Dean Sossin on “Revisiting Class Actions Against the Crown: Balancing Public and Private Legal Accountability for Government Action”

Dean Lorne Sossin (York University – Osgoode Hall Law School) has posted “Revisiting Class Actions Against the Crown: Balancing Public and Private Legal Accountability for Government Action”, 2011 Supreme Court Law Review, forthcoming. The abstract reads:

Five years ago, I began to notice a trend toward more numerous and wide ranging class actions against the Crown, seeking redress for state action against those claiming they were especially harmed by that action. Some of these class actions – for example, seeking remedies for the Crown’s role in the SARS or Mad Cow outbreaks – sought billions of dollars of damages. Many of these class actions, in my view, involved the review of ministerial decision-making and could have been framed as judicial reviews in the conventional administrative law sense. Was the incentive for mass recovery and soaring contingency fees driving more lawyers to frame unfair or unreasonable government decisions as violating tort and contract standards? Was I witnessing another dimension of access to justice and progressive behaviour modification through class actions, or alternatively, did this trend represent a distortion of public accountability through private claims?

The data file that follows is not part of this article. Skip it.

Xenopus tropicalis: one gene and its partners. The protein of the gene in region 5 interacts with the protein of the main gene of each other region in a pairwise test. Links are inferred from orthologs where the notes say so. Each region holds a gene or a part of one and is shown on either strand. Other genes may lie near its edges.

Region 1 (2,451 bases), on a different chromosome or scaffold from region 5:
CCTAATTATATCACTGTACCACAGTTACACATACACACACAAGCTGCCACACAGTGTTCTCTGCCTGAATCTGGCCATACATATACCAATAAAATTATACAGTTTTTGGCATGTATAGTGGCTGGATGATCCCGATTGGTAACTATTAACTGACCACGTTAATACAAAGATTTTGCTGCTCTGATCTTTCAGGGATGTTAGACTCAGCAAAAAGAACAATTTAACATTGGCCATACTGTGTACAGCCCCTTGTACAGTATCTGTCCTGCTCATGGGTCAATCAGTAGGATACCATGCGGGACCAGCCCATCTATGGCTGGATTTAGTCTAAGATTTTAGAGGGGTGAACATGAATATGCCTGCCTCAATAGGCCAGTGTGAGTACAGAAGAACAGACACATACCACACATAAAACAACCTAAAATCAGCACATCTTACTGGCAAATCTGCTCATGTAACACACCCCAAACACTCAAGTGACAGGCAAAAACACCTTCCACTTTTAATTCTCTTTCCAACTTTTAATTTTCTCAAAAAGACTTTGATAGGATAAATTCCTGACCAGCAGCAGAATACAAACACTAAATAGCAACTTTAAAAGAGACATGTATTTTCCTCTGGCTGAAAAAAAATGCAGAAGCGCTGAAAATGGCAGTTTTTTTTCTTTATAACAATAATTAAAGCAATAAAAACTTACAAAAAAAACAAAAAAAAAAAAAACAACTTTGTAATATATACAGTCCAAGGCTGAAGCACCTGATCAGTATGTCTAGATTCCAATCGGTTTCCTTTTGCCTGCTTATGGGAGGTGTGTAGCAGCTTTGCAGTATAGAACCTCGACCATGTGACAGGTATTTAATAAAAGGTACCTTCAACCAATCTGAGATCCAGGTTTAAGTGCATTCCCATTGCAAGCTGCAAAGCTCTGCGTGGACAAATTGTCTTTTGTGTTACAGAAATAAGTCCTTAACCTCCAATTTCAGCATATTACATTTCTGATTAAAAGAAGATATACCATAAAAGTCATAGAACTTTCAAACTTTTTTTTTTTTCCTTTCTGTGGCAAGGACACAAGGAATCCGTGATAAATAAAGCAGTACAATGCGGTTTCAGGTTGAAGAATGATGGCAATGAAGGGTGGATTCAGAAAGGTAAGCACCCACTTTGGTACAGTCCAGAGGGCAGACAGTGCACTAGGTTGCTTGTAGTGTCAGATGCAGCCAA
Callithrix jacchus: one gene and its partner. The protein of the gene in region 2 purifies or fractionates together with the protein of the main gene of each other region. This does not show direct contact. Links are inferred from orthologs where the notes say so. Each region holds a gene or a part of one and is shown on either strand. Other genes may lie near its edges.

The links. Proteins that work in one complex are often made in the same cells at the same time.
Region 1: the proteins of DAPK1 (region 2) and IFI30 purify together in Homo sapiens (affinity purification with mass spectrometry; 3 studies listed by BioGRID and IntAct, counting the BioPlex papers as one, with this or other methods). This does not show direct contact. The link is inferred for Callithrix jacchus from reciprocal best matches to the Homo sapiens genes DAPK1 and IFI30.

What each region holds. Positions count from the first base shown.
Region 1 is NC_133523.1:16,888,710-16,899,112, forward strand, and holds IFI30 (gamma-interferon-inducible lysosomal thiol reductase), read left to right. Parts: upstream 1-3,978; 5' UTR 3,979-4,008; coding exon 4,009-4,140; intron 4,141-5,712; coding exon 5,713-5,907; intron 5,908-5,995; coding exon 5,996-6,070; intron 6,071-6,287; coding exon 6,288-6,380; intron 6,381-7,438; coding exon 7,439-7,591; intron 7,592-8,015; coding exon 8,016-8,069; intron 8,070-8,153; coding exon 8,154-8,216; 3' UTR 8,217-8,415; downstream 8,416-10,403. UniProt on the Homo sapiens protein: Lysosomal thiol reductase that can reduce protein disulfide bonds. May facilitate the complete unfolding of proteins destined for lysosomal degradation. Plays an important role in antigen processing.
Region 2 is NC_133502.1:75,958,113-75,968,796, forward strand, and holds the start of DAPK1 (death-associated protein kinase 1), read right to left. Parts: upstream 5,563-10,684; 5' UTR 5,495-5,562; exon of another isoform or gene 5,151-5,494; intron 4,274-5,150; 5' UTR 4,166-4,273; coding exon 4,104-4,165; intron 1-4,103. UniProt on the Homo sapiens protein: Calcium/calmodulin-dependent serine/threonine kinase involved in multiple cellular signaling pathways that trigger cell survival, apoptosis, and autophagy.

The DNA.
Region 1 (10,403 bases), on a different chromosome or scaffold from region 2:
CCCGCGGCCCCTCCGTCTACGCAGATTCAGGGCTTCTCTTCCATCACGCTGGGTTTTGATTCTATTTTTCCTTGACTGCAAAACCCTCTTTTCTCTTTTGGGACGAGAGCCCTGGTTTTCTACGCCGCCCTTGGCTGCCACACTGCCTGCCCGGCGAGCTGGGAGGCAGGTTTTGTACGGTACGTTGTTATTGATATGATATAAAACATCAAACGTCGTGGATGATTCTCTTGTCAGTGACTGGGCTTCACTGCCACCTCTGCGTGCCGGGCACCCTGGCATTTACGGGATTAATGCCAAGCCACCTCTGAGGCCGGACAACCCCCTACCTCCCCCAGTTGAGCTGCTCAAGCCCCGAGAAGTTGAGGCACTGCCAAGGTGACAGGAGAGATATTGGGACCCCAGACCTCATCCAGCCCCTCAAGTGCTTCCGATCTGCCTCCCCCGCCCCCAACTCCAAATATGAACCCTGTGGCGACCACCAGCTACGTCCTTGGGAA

A copy of the paper is available for download at SSRN here.

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2 Responses to “Dean Sossin on “Revisiting Class Actions Against the Crown: Balancing Public and Private Legal Accountability for Government Action””

  1. David Sterns Says:

    Thanks for sharing this Antonin.

    – David Sterns

  2. Antonin I. Pribetic Says:

    You’re welcome, David and thanks you for your comment. Antonin

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